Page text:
“Without the defense of depression the human race would not have survived. By shutting ourselves in this prison we keep out all the dangers and uncertainties that otherwise would overwhelm us. By making every day in the prison the same as the next, we deal only with the bare minimum of issues that we can manage to deal with, and we make sure that nothing new gets in to frighten and stress us. By concentrating on just ourselves we do not have to face what is happening to others. Locked in our prison we can avoid acknowledging that the inescapable disasters that the human race is prone to — death and loss and the tragedies that nature or our own cruelties and stupidities bring upon us. In depression we can give ourselves a breathing space before we confront all this again, or we can keep ourselves safely locked away forever.`” (14)
Depression is about lost selves — and the struggle to regain the self. We are in a perpetual lock down! It is indeed a battle with one’s self to survive – that is why Dorothy Rowe calls depression a prison. We build the walls as a defense to keep us safe till we can combat our demons and find which way out is the best for us. ”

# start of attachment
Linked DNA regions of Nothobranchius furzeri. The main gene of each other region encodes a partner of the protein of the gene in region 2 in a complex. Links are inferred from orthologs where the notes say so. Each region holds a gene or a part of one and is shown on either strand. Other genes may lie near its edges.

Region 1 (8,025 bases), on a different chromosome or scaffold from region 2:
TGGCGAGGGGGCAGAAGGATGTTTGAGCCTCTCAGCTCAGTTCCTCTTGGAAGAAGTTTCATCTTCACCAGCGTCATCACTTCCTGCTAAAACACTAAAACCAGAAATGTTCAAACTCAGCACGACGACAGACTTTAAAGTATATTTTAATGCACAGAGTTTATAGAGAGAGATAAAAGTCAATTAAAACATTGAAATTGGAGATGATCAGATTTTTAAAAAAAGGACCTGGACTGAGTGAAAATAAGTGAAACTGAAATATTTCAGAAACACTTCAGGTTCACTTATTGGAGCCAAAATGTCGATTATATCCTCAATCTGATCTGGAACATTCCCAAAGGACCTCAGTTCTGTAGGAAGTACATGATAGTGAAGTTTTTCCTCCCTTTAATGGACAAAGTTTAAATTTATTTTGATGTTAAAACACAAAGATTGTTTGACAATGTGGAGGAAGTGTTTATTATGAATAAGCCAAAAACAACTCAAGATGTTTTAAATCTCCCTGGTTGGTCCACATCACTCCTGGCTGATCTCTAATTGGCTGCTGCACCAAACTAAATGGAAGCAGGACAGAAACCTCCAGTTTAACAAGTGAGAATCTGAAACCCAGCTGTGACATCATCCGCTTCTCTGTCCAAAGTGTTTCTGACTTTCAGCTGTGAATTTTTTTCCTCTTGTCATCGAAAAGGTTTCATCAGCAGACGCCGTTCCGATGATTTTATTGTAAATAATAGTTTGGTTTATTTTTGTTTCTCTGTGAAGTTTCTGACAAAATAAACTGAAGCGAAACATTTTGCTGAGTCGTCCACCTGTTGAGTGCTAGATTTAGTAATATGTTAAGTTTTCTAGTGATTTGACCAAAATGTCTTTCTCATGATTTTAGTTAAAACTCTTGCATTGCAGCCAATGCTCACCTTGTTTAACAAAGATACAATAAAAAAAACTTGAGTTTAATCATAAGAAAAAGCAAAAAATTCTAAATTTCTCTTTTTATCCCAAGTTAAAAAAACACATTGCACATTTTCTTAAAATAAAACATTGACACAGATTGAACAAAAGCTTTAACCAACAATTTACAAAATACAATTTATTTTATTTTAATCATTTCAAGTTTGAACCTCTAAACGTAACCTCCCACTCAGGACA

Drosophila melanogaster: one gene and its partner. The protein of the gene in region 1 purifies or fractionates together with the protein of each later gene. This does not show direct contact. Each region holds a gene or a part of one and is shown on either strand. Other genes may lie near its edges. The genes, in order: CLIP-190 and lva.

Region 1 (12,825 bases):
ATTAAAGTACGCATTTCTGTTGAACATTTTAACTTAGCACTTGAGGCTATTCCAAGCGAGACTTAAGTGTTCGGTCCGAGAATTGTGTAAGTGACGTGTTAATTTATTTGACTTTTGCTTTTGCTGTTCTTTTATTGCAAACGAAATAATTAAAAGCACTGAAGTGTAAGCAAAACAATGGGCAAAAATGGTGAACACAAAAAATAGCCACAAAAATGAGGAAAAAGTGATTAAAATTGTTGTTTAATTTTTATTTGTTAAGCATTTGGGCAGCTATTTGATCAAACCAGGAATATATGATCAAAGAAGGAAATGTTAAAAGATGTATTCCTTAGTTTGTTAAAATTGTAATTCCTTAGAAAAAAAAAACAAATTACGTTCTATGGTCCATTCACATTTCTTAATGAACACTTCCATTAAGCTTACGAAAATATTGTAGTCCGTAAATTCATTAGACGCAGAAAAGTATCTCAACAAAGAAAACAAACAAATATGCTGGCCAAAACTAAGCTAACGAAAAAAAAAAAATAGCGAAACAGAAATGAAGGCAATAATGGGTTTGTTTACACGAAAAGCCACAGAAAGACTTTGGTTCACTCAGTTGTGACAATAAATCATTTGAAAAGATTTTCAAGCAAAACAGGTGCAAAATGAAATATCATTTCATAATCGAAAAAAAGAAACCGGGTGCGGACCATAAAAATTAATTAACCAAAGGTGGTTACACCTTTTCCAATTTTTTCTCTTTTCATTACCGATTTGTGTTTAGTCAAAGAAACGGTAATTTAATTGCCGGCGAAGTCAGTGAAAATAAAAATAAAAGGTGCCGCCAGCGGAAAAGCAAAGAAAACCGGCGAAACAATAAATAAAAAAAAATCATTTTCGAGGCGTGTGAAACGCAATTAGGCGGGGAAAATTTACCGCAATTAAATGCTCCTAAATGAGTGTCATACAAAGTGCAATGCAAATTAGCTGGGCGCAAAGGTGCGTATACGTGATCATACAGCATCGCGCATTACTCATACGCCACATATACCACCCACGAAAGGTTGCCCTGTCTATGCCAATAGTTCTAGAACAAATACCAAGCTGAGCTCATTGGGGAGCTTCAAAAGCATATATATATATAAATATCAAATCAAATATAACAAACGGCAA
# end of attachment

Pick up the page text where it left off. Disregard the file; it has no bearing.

I found all this to be so true in my own life until I admitted that something was very much wrong with what was happening inside of me. I was always tired, anxious and feeling painfully hallowed out inside of me. I truly was imprisoned by my own fears and shame. In time and with work I forced my prison door open as now I had a key–a key that allowed me to see that I didn’t have to stay here. The pain was so great that the only temporary relief was for me to be proactive and get moving. I walked. I walked some more. Everyday I walked. I began to feel like Forrest Gump. And actually, for me, walking was the key that helped me to walk out of the fog. Once my energy level came back, I came into the Fellowship of the Twelve Steps and there began to work on the things that brought me down in the first place. My experience from feeling lost to discovering my real self was all made possible through the working of the spiritual program that we call the Twelve Steps.
—SOURCE: I’ll do it when I feel better. 2013. Depressed Anonymous Publications. Louisville,. Kentucky 40217. (p.76)